Tuesday, May 4, 2010

Playground culture

Grace Paley wrote many stories about playground culture--thus elevating the constantly reconfiguring community of parents and children on a playground to a subject fit for literature. In the photo above, the parents are fathers, and they are staying quite close to the action. In Grace's stories, it's mainly mothers--moving more to the sidelines, chewing over their trials and tribulations with the other mothers. 
     When my daughter was little and I took her to the playground, I often thought of Grace Paley and her stories as I surveyed the scene: the variety of parenting styles, the variety of children, the bonds that sometimes formed between parents, or that seemed to be well-established, the skirmishes that sometimes broke out between children, the running, the climbing, the swinging. I don't remember Paley speaking of this particular theme, but I often felt left out. Parents (usually mothers) who were locked in conversation seemed unapproachable, their friendships already solid, so I often sat by myself while my daughter played. I often thought it to be like a single's bar, as I scanned for someone who might be "my type," someone who might want to connect with me. My daughter often has often felt left out of groups, or imagines them as being unapproachable, and only now am I seeing that she might have absorbed some of this from me at an early age.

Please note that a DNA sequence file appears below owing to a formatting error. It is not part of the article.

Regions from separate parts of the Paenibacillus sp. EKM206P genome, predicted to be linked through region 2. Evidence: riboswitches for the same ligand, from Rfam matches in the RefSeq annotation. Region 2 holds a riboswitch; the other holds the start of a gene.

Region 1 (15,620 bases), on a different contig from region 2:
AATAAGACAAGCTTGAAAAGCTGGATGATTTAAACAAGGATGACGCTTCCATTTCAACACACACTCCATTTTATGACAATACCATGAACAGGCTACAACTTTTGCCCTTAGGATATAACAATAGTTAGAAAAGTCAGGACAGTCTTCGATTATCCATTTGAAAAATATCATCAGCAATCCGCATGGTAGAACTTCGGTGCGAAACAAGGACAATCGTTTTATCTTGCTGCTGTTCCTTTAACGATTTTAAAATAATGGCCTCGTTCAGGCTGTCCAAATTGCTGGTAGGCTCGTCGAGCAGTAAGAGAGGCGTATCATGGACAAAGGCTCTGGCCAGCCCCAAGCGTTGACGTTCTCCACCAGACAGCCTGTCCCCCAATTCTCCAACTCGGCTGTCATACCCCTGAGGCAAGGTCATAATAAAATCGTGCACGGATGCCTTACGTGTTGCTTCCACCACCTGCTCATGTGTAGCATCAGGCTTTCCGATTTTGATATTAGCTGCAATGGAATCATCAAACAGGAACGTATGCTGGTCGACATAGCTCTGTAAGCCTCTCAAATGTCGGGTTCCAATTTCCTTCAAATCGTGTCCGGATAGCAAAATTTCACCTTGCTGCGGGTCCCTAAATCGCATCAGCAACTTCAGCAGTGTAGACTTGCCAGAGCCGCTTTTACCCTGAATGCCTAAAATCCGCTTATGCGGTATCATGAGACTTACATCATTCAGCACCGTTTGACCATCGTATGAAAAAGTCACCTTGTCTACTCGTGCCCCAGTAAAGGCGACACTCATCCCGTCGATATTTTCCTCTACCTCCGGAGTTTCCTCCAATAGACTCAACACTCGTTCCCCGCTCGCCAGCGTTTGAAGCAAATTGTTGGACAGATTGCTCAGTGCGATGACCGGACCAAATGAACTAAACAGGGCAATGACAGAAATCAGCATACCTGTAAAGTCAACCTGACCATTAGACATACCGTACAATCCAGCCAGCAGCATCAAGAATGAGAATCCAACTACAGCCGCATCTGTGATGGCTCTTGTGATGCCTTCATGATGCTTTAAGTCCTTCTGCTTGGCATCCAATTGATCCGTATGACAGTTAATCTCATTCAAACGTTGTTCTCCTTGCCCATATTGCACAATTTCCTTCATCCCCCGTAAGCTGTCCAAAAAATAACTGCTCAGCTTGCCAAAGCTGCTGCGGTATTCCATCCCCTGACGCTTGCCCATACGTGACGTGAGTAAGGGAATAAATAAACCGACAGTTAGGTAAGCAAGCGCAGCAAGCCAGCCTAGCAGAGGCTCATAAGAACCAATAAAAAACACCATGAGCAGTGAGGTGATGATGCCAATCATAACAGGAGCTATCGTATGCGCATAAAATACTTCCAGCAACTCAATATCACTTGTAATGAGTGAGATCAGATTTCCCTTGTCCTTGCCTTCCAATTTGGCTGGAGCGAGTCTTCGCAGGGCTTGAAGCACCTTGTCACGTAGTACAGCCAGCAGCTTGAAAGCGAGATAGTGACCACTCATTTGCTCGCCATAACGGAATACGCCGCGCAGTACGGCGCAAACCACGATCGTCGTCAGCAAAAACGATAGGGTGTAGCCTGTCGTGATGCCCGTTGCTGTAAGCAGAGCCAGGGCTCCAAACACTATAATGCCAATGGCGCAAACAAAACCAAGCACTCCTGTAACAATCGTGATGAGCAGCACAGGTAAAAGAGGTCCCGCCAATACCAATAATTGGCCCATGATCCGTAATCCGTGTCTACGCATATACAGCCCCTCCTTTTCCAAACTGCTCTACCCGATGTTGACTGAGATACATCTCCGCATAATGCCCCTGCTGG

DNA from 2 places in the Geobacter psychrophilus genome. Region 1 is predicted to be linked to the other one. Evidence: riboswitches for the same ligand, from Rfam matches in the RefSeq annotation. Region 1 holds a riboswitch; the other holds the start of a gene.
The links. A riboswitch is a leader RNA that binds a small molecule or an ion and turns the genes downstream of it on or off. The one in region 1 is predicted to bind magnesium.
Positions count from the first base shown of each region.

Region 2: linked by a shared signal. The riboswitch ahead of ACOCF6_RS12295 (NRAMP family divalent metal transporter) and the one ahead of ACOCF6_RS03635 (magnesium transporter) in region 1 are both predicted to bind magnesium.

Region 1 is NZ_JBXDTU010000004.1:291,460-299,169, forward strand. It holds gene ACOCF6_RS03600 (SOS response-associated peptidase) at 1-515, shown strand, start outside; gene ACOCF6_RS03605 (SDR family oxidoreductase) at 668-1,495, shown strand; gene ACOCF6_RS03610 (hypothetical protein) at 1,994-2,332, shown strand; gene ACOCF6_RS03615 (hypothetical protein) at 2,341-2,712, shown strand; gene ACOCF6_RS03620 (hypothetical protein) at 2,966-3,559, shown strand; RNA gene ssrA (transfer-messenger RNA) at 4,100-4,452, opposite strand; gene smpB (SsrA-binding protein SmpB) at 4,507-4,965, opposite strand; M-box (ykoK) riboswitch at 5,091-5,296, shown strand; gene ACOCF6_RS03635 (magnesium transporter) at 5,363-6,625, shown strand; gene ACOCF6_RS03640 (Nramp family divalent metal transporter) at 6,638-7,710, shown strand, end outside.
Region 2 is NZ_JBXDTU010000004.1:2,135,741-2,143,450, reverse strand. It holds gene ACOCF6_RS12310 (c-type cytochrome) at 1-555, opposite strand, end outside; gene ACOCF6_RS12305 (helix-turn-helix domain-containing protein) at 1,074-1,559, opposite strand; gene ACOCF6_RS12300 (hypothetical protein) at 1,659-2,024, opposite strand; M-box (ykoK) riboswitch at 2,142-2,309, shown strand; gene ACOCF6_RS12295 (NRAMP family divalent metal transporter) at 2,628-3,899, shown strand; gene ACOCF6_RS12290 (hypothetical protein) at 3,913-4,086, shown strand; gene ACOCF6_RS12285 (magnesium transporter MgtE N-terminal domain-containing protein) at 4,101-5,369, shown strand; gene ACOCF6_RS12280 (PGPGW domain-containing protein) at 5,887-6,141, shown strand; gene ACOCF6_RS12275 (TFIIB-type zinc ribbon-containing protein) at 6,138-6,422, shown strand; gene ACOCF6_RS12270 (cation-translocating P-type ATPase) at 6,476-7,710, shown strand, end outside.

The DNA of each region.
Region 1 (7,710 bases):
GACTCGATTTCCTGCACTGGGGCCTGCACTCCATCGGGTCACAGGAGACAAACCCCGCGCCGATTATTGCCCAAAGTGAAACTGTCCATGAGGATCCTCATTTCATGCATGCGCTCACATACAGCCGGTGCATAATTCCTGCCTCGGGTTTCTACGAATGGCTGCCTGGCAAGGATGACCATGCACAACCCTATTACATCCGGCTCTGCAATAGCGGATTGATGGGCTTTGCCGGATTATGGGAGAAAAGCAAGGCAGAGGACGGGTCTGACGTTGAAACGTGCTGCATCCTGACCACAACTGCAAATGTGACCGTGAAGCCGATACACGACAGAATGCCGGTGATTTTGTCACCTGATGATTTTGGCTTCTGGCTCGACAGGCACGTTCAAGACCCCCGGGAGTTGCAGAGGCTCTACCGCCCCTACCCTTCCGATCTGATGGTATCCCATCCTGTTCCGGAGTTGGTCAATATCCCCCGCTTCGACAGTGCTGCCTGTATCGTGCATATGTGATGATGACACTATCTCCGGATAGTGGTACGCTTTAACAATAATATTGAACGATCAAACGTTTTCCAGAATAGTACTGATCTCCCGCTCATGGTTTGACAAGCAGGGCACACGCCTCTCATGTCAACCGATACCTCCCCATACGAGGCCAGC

But that is not really the reason I want to write a blog entry about playgrounds on a blog about diversity. The reason is that along my walking route, I sometimes pass a small playground. And now that the weather is warm and lovely, it is often full of "customers"--children of many sizes (but mostly in the under-five-years-of-age range) and parents (mostly mothers). Most of the mothers wear shorts and blue jeans, and some play with the children, while others stand on the sidelines, observing or chatting with other mothers. Of course, the scene is constantly shifting, because children move fast.